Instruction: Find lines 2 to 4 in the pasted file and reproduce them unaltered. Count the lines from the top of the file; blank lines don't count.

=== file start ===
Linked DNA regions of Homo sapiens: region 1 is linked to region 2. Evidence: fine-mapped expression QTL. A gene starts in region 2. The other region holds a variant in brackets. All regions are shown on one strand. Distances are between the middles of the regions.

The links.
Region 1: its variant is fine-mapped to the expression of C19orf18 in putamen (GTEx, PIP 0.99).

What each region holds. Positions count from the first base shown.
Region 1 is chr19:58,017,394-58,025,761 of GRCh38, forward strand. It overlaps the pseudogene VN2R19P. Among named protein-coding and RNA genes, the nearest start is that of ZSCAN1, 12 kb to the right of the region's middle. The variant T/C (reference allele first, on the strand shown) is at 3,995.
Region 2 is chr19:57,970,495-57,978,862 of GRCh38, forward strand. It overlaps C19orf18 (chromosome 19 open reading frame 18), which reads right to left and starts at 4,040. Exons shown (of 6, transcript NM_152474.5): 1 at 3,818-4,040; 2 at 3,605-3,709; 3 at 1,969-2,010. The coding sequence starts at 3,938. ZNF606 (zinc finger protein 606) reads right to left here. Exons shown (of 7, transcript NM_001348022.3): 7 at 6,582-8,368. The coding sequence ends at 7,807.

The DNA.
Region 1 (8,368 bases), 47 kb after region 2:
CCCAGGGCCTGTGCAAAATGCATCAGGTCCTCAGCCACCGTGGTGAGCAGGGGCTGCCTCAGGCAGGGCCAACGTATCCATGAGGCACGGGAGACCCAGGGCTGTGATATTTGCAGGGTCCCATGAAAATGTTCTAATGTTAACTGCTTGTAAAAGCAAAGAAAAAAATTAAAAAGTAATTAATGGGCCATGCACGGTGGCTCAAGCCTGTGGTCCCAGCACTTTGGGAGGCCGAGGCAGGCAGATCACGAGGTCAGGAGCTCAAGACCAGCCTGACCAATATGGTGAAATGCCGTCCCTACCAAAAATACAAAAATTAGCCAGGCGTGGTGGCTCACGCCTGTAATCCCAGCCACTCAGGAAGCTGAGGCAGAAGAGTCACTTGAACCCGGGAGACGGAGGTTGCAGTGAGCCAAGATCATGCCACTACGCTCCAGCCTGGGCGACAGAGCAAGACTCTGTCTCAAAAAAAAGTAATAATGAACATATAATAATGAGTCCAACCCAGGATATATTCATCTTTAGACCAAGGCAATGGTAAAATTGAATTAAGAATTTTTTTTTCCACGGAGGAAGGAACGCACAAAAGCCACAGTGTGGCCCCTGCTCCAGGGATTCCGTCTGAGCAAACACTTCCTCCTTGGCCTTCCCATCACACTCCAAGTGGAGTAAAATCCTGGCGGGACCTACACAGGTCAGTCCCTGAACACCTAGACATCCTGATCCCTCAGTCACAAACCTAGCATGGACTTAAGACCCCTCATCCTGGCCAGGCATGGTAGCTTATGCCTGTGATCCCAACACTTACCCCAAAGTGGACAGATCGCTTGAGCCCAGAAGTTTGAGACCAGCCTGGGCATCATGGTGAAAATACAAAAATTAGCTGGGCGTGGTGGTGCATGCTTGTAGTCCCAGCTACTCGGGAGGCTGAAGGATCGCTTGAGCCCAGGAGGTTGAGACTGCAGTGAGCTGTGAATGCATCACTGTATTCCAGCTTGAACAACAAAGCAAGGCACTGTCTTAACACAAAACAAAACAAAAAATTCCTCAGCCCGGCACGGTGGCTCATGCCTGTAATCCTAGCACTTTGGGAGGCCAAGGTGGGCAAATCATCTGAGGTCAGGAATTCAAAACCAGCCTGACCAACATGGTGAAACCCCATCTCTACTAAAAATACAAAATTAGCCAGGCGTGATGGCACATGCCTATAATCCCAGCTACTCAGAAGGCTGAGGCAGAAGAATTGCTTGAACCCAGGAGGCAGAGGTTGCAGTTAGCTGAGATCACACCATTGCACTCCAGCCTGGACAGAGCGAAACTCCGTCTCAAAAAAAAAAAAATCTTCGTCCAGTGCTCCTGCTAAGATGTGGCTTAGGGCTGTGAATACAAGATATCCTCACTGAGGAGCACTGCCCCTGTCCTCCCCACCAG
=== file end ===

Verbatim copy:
The links.
Region 1: its variant is fine-mapped to the expression of C19orf18 in putamen (GTEx, PIP 0.99).

What each region holds. Positions count from the first base shown.